(represented by several Hebrews and Gr. terms). Chains of different metals appear to have been used by the ancients for various purposes, similar to those of modern times.
1. As a Badge of Office. — The gold chain (רָבַיד, rabid´) placed about Joseph's neck (Ge 41:42), and that promised to Daniel (Da 5:7, named הִמנַיך, hamnik´), are instances of the first use (comp. 1 Esdr. 3:6). In Egypt it was one of the insignia of a judge, who wore a jeweled image of Thmei or Truth attached to it (Wilkinson's Anc. Egypt. 2:26); it was also worn by the prime minister. In Persia it was considered not only a mark of royal favor (Xenophon, Anab. 1:2, § 27), but a token of investiture (Daniel l. c.; Morier's Second Journey, p. 93). In Eze 16:11, the chain is mentioned as the symbol of sovereignty. The breastplate of the high-priest was in like manner fastened to the ephod with golden chains (Ex 39:16,21). SEE ATTIRE.
2. Chains for ornamental purposes (comp. Judith 10:4) were worn by men as well as women in many countries both of Europe (Smith's Dict. of Class. Ant. s.v. Torques) and Asia (Wilkinson, 3:375), and probably this was the case among the Hebrews (Pr 1:9). The necklace (עֲנָק, anak´) consisted of pearls, corals, etc., threaded on a string; the beads were called חֲרוּזַים, charuzim´, that is, perforated (Song 1:10, "chains," where a' of gold" is interpolated). Besides the necklace, other chains were worn (Judith 10:4) hanging down as far as the waist, or even lower. Some were adorned with pieces of metal, shaped in the form of the moon, named שִׁהֲרֹנַים (saharonim´, Sept. μήνισκοι; Vulg. lunulae ; A.
V. round tires like the moon; Isa 3:18); a similar ornament, the hilâl, still exists in Egypt (Lane's Modern Egyptians, App. A.). The Midianites adorned the necks of their camels with such (Jg 8:21,26); the Arabs still use a similar ornament (Wellsted, 1:301). To other chains were suspended various trinkets, as scent-bottles, הִנֶּפֶשׁ בָּתֵּי (bottey´ han-ne´ phesh, tablets or houses of the soul, Isa 3:20), and mirrors, גַּליוֹנַים (gilyonim´, Isa 3:23). Step-chains, צעָדוֹת tseädoth´, tinkling ornaments), were attached to the ankle-rings, which shortened the step and produced a mincing gait (Isa 3:16,18). SEE ANKLET; SEE NECKLACE. The particular female ornaments thus rendered in Isa 3:19 (נטַפוֹת, net'photh', Sept. κάθεμα, Vulg. torques), signify drops or pendants to earrings or other articles of jewelry. SEE EARRING.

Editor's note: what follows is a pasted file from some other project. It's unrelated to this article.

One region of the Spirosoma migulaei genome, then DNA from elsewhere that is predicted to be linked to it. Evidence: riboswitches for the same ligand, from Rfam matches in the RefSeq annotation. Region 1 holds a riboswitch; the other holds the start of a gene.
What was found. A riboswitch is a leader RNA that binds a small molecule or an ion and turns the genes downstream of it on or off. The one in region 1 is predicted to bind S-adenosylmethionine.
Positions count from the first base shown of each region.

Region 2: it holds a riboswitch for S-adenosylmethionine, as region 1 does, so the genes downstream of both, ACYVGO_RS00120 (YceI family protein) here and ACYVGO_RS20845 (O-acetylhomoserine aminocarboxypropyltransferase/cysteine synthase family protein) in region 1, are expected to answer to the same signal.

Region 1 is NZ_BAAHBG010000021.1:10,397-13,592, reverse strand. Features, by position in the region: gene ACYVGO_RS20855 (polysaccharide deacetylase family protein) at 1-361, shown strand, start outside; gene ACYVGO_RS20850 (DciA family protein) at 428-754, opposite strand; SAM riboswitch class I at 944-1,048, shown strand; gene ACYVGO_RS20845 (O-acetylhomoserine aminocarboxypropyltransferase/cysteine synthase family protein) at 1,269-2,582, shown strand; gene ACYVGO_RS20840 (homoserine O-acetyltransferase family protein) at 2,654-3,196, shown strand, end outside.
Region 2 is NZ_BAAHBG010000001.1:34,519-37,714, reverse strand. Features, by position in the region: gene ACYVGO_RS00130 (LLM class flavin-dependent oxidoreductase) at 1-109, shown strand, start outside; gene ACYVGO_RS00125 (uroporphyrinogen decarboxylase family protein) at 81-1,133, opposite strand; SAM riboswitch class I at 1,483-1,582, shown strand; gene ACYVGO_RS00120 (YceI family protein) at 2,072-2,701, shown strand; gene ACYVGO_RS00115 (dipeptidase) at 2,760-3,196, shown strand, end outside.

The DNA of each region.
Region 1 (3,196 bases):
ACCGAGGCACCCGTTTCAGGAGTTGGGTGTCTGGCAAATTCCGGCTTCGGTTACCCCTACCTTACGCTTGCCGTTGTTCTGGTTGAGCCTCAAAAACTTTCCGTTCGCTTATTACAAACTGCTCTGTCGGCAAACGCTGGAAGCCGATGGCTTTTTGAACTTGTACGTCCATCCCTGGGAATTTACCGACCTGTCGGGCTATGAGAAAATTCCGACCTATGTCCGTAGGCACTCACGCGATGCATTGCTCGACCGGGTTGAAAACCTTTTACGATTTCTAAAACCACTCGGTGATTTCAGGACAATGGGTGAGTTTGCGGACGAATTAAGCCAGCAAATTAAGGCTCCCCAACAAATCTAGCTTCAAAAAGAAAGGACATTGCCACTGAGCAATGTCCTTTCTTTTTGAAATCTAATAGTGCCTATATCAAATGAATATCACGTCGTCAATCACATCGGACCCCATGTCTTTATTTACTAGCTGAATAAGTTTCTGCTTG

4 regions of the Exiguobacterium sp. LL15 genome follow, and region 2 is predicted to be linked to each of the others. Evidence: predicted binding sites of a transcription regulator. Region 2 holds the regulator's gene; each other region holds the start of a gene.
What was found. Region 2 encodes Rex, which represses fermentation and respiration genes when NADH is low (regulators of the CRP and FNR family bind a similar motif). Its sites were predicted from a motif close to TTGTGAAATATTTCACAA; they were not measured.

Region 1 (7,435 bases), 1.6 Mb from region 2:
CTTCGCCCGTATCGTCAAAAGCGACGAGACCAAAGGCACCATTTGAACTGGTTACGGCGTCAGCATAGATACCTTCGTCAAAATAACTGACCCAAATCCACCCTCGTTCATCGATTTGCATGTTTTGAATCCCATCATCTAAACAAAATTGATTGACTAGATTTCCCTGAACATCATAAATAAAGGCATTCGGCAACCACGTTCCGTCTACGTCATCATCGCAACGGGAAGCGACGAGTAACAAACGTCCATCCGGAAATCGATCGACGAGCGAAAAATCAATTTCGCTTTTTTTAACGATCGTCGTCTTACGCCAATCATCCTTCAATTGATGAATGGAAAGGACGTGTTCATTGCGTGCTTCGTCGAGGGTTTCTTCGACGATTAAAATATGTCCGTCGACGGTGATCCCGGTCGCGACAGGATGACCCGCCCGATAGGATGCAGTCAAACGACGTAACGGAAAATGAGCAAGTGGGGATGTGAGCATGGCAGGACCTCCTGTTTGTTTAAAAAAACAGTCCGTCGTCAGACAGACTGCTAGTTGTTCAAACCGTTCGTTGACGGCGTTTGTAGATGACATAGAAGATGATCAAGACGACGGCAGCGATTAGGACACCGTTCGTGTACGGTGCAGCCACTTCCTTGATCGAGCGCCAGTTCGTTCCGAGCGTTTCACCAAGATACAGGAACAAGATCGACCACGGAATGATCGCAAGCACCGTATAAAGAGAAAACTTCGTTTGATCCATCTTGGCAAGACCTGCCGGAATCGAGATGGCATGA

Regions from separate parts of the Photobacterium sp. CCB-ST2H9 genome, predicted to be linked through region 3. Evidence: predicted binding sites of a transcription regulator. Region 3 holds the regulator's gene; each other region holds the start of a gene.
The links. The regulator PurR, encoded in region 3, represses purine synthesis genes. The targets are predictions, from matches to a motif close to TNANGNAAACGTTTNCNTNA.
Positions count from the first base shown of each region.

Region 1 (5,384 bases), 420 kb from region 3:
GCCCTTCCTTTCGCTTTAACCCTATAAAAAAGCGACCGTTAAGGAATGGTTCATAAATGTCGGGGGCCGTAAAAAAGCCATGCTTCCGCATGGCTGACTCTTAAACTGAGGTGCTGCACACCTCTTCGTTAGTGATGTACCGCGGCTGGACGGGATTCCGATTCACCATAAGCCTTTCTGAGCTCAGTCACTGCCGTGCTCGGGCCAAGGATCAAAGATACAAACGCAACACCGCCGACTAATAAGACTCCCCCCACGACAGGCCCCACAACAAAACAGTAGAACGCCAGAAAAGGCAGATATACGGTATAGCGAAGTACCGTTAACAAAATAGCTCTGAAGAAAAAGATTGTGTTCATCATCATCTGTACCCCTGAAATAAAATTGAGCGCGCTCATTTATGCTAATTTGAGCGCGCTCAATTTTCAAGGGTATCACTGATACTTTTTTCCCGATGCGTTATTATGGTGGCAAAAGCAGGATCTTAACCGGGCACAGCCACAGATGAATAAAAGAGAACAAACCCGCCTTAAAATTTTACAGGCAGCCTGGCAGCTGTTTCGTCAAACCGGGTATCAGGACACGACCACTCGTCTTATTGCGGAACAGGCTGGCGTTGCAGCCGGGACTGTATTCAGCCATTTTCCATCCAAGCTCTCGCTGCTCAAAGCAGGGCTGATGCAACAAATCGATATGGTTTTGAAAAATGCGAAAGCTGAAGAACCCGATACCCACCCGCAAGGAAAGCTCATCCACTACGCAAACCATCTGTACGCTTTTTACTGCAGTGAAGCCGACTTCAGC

3. The means adopted for confining prisoners among the Jews were either manacles or fetters of copper or iron, similar to our handcuffs, נחֻשׁתִּיַם (nechushta´yim, lit. two brasses, as though made in halves), fastened on the wrists and ankles, and attached to each other by a chain (Jg 16:21; 2Sa 3:34; 2Ki 25:7; Jer 39:7). It was a custom among the lRomans likewise to fasten a prisoner with a light chain to the soldier who was appointed to guard him. One end of it was attached to the right hand of the prisoner, and the other to the left hand of the soldier. This is the chain by which Paul was so often bound, and to which he repeatedly alludes (Ac 28:20; Eph 6:20; 2Ti 1:16). When the utmost security was desired, the prisoner was attached by two chains to two soldiers, as was the case with Peter (Ac 12:6; Walch, De vinculis Petri, Jen. 1758). (See Smith's Dict. of Class Antiq. s.v. Catena.) SEE FETTER.
Idols, it appears, were fixed in their shrines with chains (Isa 40:19). Pride is emblematically termed a chain which keeps men under its power (Ps 73:6; comp. 1 Esdr. 1:40; Wisd. 17:37; Ecclus. 6:24, 29).